• User system 302 also includes at least one media output component 315 for presenting information to user 301. User 301 may include, but is not limited to, cardholder 122. Media output component 315 is any component capable of conveying information to user 301. For example, media output component 315 may be a display component configured to display component lifecycle data in the form of reports, dashboards, communications, and the like. In some embodiments, media output component 315 includes an output adapter such as a video adapter and/or an audio adapter. An output adapter is operatively coupled to processor 305 and operatively connectable to an output device such as a display device, a liquid crystal display (LCD), organic light emitting diode (OLED) display, or “electronic ink” display, or an audio output device, a speaker or headphones.
  • In some embodiments, user system 302 includes an input device 320 for receiving input from user 301. Input device 320 may include, for example, a keyboard, a pointing device, a mouse, a stylus, a touch sensitive panel, a touch pad, a touch screen, a gyroscope, an accelerometer, a position detector, or an audio input device. A single component such as a touch screen may function as both an output device of media output component 315 and input device 320. User system 302 may also include a communication interface 325, which is communicatively connectable to a remote device such as server system 212 (shown in FIG. 2). Communication interface 325 may include, for example, a wired or wireless network adapter or a wireless data transceiver for use with a mobile phone network, Global System for Mobile communications (GSM), 3G, or other mobile data network or Worldwide Interoperability for Microwave Access (WIMAX).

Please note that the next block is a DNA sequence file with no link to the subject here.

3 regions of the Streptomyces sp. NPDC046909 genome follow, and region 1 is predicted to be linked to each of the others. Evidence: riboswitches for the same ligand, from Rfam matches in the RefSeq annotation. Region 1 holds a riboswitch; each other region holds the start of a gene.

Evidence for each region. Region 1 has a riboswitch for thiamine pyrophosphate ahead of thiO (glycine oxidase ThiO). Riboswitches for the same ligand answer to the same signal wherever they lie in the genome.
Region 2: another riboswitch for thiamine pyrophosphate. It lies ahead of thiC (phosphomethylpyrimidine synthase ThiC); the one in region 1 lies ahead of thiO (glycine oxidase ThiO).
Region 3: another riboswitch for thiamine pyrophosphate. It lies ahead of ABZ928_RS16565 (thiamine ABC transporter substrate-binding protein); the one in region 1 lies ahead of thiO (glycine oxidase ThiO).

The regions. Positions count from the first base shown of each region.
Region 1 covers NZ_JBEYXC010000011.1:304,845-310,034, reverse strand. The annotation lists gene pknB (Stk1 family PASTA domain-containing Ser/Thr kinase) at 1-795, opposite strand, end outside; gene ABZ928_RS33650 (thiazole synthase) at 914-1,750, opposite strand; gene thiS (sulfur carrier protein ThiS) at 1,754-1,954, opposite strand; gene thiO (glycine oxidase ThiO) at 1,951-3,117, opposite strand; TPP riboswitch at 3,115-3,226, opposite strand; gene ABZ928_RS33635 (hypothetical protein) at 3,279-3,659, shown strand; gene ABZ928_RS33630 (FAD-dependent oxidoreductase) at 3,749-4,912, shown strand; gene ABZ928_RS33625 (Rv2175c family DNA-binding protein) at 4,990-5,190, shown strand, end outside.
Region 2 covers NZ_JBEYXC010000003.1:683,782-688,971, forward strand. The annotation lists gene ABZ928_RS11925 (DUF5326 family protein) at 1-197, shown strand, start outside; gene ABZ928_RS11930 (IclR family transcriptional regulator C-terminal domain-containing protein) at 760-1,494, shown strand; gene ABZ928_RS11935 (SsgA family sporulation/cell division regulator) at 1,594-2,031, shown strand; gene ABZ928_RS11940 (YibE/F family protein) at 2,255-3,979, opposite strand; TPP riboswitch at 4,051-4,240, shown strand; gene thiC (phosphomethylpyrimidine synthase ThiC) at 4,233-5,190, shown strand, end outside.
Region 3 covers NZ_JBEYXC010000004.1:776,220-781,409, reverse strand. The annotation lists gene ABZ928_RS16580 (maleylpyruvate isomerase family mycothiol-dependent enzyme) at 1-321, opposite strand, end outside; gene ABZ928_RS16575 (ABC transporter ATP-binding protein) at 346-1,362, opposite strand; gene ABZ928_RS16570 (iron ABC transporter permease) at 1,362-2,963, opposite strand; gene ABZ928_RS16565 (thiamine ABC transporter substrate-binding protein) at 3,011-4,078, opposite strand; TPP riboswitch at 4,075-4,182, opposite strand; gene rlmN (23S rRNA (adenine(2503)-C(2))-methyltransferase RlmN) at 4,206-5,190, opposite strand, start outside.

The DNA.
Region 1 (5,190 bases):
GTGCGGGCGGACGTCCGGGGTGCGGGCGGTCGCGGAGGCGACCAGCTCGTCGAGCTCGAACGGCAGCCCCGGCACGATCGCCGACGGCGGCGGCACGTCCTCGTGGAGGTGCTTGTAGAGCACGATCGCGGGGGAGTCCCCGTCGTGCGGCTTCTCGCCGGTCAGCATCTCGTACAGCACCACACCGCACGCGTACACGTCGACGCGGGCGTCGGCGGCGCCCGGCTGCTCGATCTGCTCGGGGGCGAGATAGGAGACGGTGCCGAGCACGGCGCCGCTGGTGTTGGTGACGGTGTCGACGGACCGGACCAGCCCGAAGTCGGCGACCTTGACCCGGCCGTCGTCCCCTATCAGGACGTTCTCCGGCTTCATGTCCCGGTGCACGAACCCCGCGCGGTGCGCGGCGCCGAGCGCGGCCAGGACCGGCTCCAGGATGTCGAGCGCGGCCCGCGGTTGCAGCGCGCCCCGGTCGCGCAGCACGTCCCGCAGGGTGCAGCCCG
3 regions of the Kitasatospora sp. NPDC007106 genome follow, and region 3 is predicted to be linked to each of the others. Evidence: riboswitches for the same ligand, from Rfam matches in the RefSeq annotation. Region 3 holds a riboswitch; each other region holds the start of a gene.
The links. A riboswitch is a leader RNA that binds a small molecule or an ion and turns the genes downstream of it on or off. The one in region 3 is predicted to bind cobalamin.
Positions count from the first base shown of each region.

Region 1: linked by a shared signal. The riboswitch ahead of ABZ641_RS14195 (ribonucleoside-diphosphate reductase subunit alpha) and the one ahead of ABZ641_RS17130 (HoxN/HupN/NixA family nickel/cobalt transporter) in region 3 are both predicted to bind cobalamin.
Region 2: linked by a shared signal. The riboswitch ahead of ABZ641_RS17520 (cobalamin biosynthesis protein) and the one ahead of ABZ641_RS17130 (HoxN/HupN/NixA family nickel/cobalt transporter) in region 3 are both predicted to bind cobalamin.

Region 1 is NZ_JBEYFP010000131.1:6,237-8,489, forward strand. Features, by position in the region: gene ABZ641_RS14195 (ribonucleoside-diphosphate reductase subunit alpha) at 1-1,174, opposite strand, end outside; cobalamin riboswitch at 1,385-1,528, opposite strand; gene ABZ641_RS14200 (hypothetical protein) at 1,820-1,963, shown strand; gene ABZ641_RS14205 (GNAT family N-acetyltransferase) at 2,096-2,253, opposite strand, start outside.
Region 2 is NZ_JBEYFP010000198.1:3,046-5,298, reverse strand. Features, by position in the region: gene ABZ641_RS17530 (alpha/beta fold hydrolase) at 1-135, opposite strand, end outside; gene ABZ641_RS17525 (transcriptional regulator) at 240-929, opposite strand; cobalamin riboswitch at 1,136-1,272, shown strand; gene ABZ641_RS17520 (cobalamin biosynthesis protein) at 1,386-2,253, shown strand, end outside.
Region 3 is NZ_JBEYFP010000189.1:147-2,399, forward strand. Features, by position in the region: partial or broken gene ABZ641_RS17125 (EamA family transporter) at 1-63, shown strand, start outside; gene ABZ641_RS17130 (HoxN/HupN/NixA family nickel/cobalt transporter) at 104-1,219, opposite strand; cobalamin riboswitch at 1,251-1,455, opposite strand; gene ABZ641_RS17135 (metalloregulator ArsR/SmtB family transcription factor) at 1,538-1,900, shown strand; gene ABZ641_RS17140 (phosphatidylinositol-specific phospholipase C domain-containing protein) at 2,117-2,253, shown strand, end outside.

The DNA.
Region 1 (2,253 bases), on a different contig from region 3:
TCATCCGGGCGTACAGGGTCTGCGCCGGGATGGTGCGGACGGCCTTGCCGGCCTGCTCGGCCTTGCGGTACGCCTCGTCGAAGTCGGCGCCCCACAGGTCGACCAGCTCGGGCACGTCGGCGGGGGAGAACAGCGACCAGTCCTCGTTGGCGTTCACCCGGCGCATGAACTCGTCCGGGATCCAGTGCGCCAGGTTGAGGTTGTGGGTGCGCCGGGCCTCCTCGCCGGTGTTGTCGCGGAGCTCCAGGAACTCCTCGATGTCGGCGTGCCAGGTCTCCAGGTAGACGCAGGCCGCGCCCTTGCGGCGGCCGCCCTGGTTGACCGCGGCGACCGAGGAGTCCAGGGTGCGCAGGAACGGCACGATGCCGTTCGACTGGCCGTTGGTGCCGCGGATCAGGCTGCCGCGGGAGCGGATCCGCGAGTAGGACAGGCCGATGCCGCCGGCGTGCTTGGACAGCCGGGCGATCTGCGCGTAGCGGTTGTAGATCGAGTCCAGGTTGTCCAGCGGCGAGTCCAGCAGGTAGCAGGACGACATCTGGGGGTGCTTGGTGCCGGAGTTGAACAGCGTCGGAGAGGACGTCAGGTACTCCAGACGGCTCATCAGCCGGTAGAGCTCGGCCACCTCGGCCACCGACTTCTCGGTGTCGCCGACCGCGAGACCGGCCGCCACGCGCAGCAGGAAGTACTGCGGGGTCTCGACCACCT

• Stored in memory area 310 are, for example, computer readable instructions for providing a user interface to user 301 via media output component 315 and, optionally, receiving and processing input from input device 320. A user interface may include, among other possibilities, a web browser and client application. Web browsers enable users, such as user 301, to display and interact with media and other information typically embedded on a web page or a website from server system 212. A client application allows user 301 to interact with a server application from server system 212.
  • FIG. 4 illustrates an example configuration of a server system 401 such as the server system 212 (shown in FIG. 2) that includes TI computing device 250 (shown in FIG. 2). Server system 401 may include, but is not limited to, database server 216 (shown in FIG. 2) or TI computing device 250. In some embodiments, server system 401 is similar to server system 212.